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EA levels copyright lawsuit against Zynga

EA alleging that The Ville is a blatant rip-off of The Sims Social

Financial trends and news by Steven Loeb
August 4, 2012 | Comments
Short URL: http://vator.tv/n/290b

Not to put words in anyone's mouth. But the Electronic Arts' folks are probably saying to themselves:

"Let's kick 'em while they're down."

I think it’s fair to say that if there was one thing that game developer Zynga did not need right now it was yet another lawsuit. And yet, here Zynga finds itself, once again being accused of shady practices.

Electronic Arts, the creators of The Sims Social, announced this week that it is suing Zynga, alleging that Zynga violated copyright infringement with its new game, called The Ville.

The Sims Social, a spin-off from the long running Sims franchise was released in August 2011; it allows players to produce characters and interact with their friends. The Ville followed nearly a year later in June 2012. It is the latest in the series of “ville” games released by Zynga, which have included FarmVille, CityVille and CastleVille.

Lucy Bradshaw, head of Maxis, the EA-owned studio that created The Sims Social, wrote a blog post in which she accused Zynga of lifting parts of The Sim Social wholesale for The Ville.

“Zynga’s design choices, animations, visual arrangements and character motions and actions have been directly lifted from The Sims Social.  The copying was so comprehensive that the two games are, to an uninitiated observer, largely indistinguishable.  Scores of media and bloggers commented on the blatant mimicry,” Brdawshaw wrote.

She also accused Zynga of ripping off other game developers as well, and said she hopes this lawsuit will put an end to the practice.

“Maxis isn’t the first studio to claim that Zynga copied its creative product.  But we are the studio that has the financial and corporate resources to stand up and do something about it.  Infringing a developer’s copyright is not an acceptable practice in game development.  By calling Zynga out on this illegal practice, we hope to have a secondary effect of protecting the rights of other creative studios who don’t have the resources to protect themselves.”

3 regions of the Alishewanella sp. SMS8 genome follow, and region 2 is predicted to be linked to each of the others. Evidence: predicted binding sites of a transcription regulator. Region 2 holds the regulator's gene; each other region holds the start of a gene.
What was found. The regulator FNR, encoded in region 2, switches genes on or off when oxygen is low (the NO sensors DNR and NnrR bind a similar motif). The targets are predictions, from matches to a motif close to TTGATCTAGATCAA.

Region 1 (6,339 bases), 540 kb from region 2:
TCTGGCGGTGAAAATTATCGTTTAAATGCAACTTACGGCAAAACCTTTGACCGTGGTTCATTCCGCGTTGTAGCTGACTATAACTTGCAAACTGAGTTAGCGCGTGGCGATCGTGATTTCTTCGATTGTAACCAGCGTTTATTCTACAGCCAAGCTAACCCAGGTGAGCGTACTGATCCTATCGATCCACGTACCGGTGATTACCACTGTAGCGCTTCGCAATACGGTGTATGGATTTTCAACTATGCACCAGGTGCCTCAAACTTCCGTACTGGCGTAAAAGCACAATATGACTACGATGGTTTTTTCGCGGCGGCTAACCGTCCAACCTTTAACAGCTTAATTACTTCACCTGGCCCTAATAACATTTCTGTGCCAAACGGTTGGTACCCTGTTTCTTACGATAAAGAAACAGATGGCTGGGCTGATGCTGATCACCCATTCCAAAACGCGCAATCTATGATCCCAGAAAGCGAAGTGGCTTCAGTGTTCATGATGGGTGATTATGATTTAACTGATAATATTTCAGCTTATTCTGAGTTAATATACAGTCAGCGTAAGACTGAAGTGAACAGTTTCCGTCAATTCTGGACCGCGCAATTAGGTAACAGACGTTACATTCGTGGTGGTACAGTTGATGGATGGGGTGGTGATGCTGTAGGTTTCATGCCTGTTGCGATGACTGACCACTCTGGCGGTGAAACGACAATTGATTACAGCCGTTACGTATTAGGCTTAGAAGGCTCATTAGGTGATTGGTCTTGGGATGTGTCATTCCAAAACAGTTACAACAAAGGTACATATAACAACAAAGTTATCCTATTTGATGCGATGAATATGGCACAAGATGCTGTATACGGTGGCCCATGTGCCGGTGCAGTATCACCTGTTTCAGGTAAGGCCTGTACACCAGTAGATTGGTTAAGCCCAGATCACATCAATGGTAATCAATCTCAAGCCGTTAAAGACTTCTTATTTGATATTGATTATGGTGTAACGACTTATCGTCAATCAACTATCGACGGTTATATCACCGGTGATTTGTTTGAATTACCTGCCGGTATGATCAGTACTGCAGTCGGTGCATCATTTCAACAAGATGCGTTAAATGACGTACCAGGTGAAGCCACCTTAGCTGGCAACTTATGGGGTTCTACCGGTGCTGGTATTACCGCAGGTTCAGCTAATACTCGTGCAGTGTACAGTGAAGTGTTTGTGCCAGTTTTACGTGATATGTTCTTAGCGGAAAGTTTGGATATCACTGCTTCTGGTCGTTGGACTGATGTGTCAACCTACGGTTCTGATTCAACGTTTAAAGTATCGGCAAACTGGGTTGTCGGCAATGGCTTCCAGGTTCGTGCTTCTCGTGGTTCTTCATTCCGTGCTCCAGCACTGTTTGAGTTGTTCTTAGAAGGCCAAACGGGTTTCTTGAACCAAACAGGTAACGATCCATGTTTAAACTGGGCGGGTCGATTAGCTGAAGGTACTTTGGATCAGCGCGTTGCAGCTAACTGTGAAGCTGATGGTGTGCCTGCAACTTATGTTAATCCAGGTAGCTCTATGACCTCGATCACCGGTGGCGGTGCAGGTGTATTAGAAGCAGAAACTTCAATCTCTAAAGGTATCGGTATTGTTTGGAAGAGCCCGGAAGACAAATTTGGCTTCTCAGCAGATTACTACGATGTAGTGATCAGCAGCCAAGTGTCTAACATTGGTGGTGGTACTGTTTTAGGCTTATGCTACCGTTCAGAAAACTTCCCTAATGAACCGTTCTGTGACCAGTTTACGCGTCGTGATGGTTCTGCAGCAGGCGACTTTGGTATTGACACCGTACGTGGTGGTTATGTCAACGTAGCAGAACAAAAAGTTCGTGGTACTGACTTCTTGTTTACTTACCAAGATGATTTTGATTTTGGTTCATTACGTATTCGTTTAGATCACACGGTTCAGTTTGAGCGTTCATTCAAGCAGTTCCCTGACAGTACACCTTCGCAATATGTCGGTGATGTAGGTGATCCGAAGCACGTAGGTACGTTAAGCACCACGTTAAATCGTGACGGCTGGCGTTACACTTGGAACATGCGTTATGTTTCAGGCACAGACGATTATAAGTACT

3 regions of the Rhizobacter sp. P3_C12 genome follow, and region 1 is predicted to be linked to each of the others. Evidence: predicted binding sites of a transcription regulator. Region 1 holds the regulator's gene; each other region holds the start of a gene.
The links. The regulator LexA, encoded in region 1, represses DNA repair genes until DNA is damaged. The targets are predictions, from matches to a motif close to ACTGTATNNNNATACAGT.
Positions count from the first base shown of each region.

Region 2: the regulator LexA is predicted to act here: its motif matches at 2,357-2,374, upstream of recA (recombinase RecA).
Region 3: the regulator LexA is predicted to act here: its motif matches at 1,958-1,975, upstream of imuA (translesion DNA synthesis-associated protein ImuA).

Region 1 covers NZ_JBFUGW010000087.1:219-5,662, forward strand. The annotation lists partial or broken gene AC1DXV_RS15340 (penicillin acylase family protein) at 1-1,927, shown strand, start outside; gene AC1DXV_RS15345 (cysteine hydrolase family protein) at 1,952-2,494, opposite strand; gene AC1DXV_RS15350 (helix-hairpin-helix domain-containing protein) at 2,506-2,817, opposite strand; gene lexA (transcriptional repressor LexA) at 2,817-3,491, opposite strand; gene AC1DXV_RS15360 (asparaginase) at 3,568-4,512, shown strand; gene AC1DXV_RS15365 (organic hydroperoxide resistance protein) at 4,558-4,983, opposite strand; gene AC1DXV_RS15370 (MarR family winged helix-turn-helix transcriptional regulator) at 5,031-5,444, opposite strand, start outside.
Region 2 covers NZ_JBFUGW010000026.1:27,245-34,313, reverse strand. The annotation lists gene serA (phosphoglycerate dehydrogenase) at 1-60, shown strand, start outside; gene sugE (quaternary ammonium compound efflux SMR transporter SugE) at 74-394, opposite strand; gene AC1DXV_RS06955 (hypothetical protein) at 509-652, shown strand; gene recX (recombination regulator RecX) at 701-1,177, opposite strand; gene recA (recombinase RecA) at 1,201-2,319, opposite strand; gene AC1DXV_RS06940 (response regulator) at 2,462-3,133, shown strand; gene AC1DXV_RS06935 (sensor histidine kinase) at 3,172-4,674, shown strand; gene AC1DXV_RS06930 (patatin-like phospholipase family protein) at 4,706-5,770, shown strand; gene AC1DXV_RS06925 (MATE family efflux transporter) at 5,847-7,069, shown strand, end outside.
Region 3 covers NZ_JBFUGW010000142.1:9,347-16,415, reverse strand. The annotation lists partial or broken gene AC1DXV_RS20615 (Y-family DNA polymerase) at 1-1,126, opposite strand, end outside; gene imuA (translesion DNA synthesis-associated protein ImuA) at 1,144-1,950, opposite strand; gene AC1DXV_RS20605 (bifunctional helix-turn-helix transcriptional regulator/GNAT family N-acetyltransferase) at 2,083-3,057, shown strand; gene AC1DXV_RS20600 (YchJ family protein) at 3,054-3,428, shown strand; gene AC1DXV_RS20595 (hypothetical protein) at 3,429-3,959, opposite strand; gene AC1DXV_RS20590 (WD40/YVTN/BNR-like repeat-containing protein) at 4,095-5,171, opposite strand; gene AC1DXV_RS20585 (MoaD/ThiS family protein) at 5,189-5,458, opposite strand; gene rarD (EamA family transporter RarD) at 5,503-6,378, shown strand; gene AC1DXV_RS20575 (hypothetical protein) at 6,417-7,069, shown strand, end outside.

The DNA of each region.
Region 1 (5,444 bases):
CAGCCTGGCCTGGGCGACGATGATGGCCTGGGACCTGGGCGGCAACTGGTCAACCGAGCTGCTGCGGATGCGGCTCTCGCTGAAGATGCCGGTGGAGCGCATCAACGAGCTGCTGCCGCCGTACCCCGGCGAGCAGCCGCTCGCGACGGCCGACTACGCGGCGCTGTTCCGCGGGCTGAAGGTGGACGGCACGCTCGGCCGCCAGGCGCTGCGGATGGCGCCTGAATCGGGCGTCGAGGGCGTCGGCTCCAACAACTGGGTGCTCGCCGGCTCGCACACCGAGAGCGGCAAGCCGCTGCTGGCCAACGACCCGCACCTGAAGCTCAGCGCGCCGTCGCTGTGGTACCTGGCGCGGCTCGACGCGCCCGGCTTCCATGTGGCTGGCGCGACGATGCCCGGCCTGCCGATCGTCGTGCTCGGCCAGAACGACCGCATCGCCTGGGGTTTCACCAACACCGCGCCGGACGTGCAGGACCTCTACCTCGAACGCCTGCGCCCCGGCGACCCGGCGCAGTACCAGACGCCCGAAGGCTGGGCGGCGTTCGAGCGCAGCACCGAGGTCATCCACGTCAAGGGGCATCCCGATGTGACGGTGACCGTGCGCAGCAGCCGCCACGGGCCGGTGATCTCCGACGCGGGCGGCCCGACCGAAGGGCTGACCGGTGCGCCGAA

Zynga's General Counsel, Reggie Davis, has released a statement to the media denying the allegations, and accusing EA of not even understanding what a copyright is.

“We are committed to creating the most fun, innovative, social and engaging games in every major genre that our players enjoy. The Ville is the newest game in our ‘ville’ franchise — it builds on every major innovation from our existing invest-and-express games, dating back to YoVille and continuing through CityVille and CastleVille, and introduces a number of new social features and game mechanics not seen in social games today. It’s unfortunate that EA thought that this was an appropriate response to our game, and clearly demonstrates a lack of understanding of basic copyright principles. It’s also ironic that EA brings this suit shortly after launching SimCity Social, which bears an uncanny resemblance to Zynga’s CityVille game. Nonetheless, we plan to defend our rights to the fullest extent possible and intend to win with players,” he said.

Bad times for Zynga

Zynga is having a rough go of it lately.

First it missed its Q2 estimates, reporting a loss of 3 cents a share, on revenue of that grew 19% to $332 million, far short of analysts' expectations of 5 cents a share on revenue of $345 million. As a result, Zynga stock dropped 40% in a single day.

And, if that was not bad enough, it then came out that Zynga executives, including CEO Mark Pincus, CFO David Wehner, COO John Schappert, and general counsel Reginald Davis, as well as many heavy investors, such as Google, Venture Partners, Union Square Ventures, Reid Hoffman and others, all cashed out part of their stock in April, months before the stock cratered on the disappointing earnings report.

In total, 43 million shares were sold for $516 million.  Pincus alone sold 16.5 million shares for $200 million.

It only took one day for at least five law firms, Schubert Jonckheer & Kolbe, Newman Ferrara, Johnson & Weaver, Wohl & Fruchter, and Levi & Korsinsky, to declare their intentions to investigate if any insider trading had taken place.

Zynga stock was up 0.74% on Friday, closing at $2.72.

EA and Zynga were not available for comment.

You can see EA's complaint against Zynga below

EA v Zynga Complaint Final

(Image source: aislepass.wordpress.com)


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